3 Ways Exercise Can Relieve Anxiety Related Disorders
Are you familiar with the expression…
“Don’t sweat the small stuff, and it’s all small stuff.”
Great advice, right? Sounds like something the cool kids would say.
Well, it’s become so overused that it’s become cliche. Google it and you’ll be inundated with books, images, and products all touting its apparent wisdom.
For the 40 million Americans adults who struggle with anxiety disorders, such “wisdom” likely rings hollow. For these good people, “sweating” stuff, whether big or small, is a daily fact of life. Anxiety Related Disorders (ARD) are the most prevalent form of mental illness, affecting as many as 18% of adults and 25% of teenagers.
They are highly treatable, yet only about one in three receive treatment. Treatment options range from medication, to Cognitive-behavioral Therapy, to you guessed it… good-ole exercise.
A very encouraging fact is that exercise is highly effective at treating the various forms of ARD.
Let’s start by defining what we mean by “anxiety”.
We all experience anxiety. It is a rational and healthy anticipation of anything that could be considered a threat. It becomes unhealthy when that anxiety is not rational or persists after the actual threat has passed.
ARD is a cognitive misrepresentation. It is fear. But misplaced fear.
Fear is a memory of danger. With ARD we experience fear of things, people, or situations for which a “normal” person wouldn’t rationally feel fear. According to Dr. John Raney, clinical psychiatrist and author of Spark: The Revolutionary New Science of Exercise and the Brain, “If we suffer from anxiety disorder, the brain constantly replays that memory, forcing us to live in fear… Unlike the normal stress response, in anxiety the all-clear signal isn’t working properly.”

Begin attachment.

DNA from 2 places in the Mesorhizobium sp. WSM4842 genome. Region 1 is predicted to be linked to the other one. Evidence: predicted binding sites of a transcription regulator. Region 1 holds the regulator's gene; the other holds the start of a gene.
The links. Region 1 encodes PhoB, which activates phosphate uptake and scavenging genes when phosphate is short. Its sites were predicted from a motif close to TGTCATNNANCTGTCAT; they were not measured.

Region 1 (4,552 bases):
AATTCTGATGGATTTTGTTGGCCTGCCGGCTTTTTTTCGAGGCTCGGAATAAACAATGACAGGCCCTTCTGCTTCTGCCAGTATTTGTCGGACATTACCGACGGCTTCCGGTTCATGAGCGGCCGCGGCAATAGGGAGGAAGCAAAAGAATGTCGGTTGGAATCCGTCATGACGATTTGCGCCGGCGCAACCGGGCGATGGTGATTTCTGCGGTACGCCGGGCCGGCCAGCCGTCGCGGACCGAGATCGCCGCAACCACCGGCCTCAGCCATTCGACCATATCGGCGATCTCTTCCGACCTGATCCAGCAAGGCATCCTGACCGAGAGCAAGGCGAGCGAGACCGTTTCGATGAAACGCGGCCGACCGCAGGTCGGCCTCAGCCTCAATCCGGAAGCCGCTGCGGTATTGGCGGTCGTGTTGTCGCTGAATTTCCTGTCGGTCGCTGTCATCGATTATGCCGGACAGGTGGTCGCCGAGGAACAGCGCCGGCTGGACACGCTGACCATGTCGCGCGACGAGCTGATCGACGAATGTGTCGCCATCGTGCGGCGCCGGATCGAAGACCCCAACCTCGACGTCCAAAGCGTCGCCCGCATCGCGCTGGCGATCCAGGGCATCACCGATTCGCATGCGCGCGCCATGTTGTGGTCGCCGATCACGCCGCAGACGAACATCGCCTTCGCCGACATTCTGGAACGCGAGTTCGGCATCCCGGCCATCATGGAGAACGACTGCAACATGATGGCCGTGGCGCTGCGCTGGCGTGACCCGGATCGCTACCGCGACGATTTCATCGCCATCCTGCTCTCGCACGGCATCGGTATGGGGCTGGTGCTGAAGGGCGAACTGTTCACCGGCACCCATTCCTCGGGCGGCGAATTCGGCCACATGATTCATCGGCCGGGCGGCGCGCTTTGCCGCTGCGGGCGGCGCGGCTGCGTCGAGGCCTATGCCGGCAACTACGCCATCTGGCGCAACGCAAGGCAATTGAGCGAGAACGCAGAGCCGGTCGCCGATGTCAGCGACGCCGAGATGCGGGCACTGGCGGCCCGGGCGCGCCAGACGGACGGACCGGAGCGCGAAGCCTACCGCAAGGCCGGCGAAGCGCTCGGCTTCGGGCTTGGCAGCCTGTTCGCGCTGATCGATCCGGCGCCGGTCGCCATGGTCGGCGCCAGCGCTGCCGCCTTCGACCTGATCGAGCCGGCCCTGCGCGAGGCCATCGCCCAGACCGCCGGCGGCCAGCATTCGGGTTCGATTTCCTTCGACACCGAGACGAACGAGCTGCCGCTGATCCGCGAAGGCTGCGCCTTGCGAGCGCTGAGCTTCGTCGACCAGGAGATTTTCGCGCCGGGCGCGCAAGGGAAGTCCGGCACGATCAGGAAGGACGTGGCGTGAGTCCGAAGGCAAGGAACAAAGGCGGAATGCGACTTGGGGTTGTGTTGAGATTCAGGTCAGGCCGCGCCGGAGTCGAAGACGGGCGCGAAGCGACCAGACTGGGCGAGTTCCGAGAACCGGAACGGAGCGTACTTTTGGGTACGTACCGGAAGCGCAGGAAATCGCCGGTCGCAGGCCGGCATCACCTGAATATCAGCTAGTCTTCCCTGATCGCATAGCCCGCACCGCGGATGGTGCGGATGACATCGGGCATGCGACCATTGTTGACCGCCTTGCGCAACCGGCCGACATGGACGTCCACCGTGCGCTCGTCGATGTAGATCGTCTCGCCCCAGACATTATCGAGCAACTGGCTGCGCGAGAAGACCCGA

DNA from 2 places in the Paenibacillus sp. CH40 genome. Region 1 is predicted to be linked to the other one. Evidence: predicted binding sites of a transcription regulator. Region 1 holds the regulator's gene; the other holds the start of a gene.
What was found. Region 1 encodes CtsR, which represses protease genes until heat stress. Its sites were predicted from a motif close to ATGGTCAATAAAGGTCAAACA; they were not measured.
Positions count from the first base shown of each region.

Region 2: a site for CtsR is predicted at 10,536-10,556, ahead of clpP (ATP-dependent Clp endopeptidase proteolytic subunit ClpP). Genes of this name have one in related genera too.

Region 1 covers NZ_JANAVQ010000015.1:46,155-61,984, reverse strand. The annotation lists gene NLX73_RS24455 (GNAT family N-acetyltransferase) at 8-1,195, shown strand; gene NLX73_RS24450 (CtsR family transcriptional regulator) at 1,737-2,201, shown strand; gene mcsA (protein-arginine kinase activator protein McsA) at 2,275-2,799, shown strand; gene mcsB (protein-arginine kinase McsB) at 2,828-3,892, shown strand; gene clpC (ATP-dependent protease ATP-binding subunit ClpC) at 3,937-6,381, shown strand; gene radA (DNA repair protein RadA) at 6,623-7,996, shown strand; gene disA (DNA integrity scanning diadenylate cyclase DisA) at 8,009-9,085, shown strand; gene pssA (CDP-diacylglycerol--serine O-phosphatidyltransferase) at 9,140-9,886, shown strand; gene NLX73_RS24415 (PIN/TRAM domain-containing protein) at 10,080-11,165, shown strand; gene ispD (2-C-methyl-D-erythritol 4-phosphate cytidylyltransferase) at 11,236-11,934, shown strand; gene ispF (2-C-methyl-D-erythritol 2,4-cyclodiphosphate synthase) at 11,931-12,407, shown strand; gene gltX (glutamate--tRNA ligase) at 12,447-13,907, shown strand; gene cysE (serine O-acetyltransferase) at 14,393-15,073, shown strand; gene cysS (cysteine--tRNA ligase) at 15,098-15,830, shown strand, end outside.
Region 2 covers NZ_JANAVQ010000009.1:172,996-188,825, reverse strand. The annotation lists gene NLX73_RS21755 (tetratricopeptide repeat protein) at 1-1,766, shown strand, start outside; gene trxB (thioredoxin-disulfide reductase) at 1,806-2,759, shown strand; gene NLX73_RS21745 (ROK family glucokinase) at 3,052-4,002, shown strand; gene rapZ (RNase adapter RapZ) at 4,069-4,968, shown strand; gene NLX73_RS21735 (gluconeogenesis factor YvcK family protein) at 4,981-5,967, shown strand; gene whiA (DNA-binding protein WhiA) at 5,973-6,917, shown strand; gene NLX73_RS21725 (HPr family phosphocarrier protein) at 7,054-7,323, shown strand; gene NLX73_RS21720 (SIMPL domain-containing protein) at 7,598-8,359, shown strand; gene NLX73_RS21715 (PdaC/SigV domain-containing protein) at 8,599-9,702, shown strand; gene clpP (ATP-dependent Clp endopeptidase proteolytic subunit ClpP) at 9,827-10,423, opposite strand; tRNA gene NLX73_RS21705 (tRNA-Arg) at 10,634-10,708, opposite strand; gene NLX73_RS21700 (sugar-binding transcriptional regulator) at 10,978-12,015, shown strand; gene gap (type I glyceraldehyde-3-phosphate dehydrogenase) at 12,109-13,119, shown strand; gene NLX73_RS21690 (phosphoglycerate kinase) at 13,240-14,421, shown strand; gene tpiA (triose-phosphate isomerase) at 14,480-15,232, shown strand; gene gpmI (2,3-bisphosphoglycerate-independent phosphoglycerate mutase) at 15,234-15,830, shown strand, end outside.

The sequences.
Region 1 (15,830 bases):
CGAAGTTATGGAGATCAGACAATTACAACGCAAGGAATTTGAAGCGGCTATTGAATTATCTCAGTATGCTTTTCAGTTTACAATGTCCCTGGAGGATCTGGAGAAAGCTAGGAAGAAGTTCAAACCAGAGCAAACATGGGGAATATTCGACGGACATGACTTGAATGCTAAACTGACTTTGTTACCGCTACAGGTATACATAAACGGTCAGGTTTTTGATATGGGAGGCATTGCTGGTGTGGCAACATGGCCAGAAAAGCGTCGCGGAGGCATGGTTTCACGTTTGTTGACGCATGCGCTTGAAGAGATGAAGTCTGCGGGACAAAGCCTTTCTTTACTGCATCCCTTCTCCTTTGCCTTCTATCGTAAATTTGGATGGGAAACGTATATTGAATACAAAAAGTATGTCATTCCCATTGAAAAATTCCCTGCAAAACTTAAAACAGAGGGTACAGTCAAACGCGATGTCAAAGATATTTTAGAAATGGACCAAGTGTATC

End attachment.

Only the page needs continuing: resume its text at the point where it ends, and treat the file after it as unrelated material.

There are various shades of ARD: Generalized Anxiety Disorder, Panic Disorder, specific phobias, and Social Anxiety Disorder. Also, OCD (Obsessive-Compulsive Disorder) and PTSD are often considered as part of the ARD spectrum. In the interest of brevity, we won’t go into detail about each of these in this post.
ARD often leads to or can be caused by Depression. It is quite common that people who suffer from one are also afflicted by the other.
The good news: exercise helps. A lot!
(See the box below for more about the biological and psychological effects of exercise on anxiety)
Exercise can immediately shut down feelings of impending panic. Researchers have shown that they can quickly interrupt generalized anxiety and panic attacks with relatively short bouts of moderate exercise.
When we make regular exercise a habit, we actually build reserves of neurochemicals. We have more good stuff like serotonin available when we need it. Additionally, the structure of our brains changes as new neural pathways are constructed and old troublesome ones are abandoned.
And finally, exercise sets you free. We don’t have to be victims to the oppressive emotions that ARD brings, feelings of helplessness and entrapment, like we’re prisoners to our fears and apprehensions.